This article describes what it's like to work at an employee-owned technology cooperative, grappling with working conditions and the present state of the tech industry. The benefits of unionization are described, as are attempts to resist and refuse oppressive tech through consciousness of and engagement with struggles for justice around the world.

By Alex Ahmed

HTML | In the Digital Library
Tags: Codes of ethics, Employment issues


Challenging Ableism: A Critical Turn Toward Disability Justice in HCI

A reflection on our learnings from the CHI 2022 "Dreaming Disability Justice in HCI" workshop, and why we continue to call for disability justice, despite the limitations of how we practice it within academia and industry.

By Cella M. Sum, Franchesca Spektor, Rahaf Alharbi, Leya Breanna Baltaxe-Admony, Erika Devine, Hazel Anneke Dixon, Jared Duval, Tessa Eagle, Frank Elavsky, Kim Fernandes, Leandro S. Guedes, Serena Hillman, Vaishnav Kameswaran, Lynn Kirabo, Tamanna Motahar, Kathryn E. Ringland, Anastasia Schaadhardt, Laura Scheepmaker, Alicia Williamson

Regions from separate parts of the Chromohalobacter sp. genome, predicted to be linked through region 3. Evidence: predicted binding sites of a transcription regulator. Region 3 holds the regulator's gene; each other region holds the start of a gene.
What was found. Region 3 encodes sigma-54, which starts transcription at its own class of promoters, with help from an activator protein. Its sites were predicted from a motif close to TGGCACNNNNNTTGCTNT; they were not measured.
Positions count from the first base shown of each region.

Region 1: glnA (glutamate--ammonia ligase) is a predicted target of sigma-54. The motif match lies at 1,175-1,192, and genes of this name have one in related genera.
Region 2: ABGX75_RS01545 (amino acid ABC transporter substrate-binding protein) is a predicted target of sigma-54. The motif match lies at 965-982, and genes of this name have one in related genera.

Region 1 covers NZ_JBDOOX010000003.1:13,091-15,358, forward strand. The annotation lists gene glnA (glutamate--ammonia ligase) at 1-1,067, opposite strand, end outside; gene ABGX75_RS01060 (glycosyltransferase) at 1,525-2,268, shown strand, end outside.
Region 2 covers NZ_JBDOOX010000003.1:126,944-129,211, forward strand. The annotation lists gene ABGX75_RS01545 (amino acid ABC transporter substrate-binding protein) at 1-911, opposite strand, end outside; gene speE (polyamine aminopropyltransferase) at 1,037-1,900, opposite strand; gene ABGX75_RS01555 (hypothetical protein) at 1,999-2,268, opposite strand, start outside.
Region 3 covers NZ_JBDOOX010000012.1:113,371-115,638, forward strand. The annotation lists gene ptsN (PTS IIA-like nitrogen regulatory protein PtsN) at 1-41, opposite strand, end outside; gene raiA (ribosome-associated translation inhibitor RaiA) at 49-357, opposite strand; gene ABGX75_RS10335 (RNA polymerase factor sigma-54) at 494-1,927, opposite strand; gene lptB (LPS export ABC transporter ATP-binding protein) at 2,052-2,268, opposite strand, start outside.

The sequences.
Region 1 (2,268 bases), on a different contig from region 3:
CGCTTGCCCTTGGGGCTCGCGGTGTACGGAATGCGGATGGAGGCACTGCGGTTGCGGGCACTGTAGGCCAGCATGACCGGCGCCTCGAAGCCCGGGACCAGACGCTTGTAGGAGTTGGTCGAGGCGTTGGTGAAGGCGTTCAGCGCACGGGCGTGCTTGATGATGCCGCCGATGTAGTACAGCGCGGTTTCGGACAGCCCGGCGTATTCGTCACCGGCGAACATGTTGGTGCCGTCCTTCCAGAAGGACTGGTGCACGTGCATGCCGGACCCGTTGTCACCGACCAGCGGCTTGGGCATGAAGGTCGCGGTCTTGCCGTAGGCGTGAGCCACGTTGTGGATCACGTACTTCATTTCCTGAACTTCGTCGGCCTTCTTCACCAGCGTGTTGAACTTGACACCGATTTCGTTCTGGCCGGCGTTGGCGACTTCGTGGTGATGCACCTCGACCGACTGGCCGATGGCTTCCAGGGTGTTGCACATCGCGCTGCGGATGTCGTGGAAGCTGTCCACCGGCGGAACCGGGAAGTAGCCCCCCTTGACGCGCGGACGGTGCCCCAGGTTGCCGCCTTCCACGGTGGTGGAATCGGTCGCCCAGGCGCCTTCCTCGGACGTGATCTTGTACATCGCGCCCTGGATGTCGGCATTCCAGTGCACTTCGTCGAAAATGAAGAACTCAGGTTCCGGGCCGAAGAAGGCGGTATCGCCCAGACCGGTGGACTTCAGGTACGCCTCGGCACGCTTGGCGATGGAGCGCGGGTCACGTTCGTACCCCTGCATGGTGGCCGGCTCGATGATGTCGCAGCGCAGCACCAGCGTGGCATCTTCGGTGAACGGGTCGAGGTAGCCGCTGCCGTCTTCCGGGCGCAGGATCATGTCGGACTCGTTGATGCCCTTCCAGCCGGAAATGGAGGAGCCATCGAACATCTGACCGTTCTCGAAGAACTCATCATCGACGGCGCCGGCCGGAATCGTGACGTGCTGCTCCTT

HTML | In the Digital Library
Tags: Human computer interaction (HCI), People with disabilities

For Black Femmes, An Animation: Translating Research Into a Creative Inquiry

In this article, I write about the journey of translating academic research into creative inquiry to produce "For Black Femmes," a four-minute animated documentary. This project stemmed from a desire to explore online experiences faced by Black women and femmes, often overlooked by technology companies and researchers. Through storytelling and animation, I aimed to shed light on complex issues such as online harassment and cultural betrayal trauma theory, bridging the gap between academia and broader audiences.

By Tyler Musgrave

HTML | In the Digital Library
Tags: Animation, Race and ethnicity, Social media, Women